Speak up! Impact Measurement Shows Changes in Citizens Raising their Voices

  • July 20, 2020

“Now I feel comfortable and confident to raise my voice for my and our rights. I always speak at all forums and meetings in which I participate." (female champion from Hyderabad, Conflict & Fragility Programme in Pakistan) 

How can an organisation like Oxfam support people to raise their voices and claim their power, as the woman quoted above describes? How can we assess the effects of our efforts to do so? In the context of the Strategic Partnership “Towards a worldwide influencing network”1, civil society groups worked in sixteen countries since 2016 to raise citizen’s voice on burning issues in their communities2. People claim their rights to live a life without poverty and injustice by raising their voices. Raising voice does not necessarily mean talking more or louder; raising voice is about speaking up and participating in discussions about issues that affect our lives and communities. Oxfam Novib’s Impact Measurement and Knowledge team conducted impact assessments to measure changes in whether and how citizens raised their voices over time and assessed the effects of Oxfam’s work in contributing to these changes. In this blog, we draw on a selection of results from these recently-concluded impact assessments measuring change in citizen’s voice to highlight examples where Oxfam has supported people to speak up and raise their voices, and where impact assessments have captured these sometimes-subtle changes that may otherwise have gone undetected. 

Measuring change 

The Impact Measurement and Knowledge team worked with colleagues and partners in eight countries to measure the outcomes of supporting citizens to raise their voices. These countries include: Burundi, Cambodia, Myanmar, Niger, the Occupied Palestinian Territory (OPT), Pakistan, Vietnam and Uganda. Over 11,000 people were interviewed for these assessments; we owe each respondent our thanks for taking the time to share their views. Impact assessments measured raising voice by asking about different actions citizens may have taken to speak up and make their voices heard. The questions about these actions were tailored for each country and project context and included examples like taking part in a community discussion on protecting land rights, joining a demonstration against tax evasion, writing to an elected official to support peaceful conflict resolution, signing a petition or contacting a radio station or newspaper to share an opinion. In some cases, a growing percentage of respondents took one or more of these actions over time, representing a positive trend in citizen’s raising their voices. A positive outcome could also mean supporting citizens to keep raising their voices and speaking out when closing civic space makes doing so more challenging and even dangerous. In these cases, keeping levels of raising voice constant is a notable success.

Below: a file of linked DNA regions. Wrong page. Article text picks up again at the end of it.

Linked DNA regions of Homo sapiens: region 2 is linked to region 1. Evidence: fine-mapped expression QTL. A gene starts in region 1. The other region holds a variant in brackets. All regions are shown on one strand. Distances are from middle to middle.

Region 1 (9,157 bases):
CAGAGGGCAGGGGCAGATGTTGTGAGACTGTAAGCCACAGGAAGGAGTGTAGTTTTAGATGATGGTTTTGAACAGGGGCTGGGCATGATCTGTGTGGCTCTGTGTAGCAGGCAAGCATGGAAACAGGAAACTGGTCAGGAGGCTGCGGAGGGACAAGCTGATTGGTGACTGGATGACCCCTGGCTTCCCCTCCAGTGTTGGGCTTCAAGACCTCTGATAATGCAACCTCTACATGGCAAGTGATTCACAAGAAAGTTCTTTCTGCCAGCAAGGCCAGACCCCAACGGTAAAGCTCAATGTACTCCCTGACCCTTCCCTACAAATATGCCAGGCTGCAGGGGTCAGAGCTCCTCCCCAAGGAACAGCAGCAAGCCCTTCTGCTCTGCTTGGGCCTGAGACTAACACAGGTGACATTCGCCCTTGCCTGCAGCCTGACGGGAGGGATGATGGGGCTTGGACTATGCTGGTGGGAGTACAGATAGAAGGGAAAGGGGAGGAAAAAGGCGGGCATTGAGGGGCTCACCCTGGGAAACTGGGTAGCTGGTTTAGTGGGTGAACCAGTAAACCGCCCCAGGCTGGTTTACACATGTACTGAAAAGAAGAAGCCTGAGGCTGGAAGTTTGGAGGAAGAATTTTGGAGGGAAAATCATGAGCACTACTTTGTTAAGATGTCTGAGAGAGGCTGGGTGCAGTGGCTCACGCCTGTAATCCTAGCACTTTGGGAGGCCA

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© Tom Saater / Oxfam Novib

Oxfam’s contribution to raising citizen’s voice 

Oxfam and its partners have contributed to raising, amplifying or protecting citizen’s voice in all surveyed countries, as results of impact assessments attest. Among the many examples to illustrate: 

  • In Uganda project participants are raising their voice more often on tax justice and government spending compared to their counterparts in the comparison group, which contributed to a successful campaign about public funding of blood banks.  
  • In Pakistan women felt more confident to raise their voice on community water governance; as a result, water governance officials and provincial parliamentarians listened to the issues more seriously than before.